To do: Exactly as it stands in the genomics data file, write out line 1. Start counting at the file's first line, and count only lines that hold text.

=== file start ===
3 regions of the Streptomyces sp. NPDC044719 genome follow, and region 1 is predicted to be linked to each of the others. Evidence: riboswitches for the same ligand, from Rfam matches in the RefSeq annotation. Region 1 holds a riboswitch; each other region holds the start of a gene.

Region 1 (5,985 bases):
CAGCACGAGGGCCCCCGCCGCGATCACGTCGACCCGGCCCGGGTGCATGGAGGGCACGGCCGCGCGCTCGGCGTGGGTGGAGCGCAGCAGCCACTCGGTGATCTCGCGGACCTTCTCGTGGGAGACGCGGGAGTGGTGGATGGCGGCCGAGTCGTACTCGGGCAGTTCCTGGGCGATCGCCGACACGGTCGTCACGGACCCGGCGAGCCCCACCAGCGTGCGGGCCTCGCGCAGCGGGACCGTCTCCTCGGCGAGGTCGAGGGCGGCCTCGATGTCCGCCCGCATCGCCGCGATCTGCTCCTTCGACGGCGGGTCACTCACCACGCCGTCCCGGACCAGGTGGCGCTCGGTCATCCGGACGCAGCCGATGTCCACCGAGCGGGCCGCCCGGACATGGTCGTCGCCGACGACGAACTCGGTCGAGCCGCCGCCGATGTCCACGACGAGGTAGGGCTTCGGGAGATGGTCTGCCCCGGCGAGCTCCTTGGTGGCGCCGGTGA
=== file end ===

3 regions of the Streptomyces sp. NPDC044719 genome follow, and region 1 is predicted to be linked to each of the others. Evidence: riboswitches for the same ligand, from Rfam matches in the RefSeq annotation. Region 1 holds a riboswitch; each other region holds the start of a gene.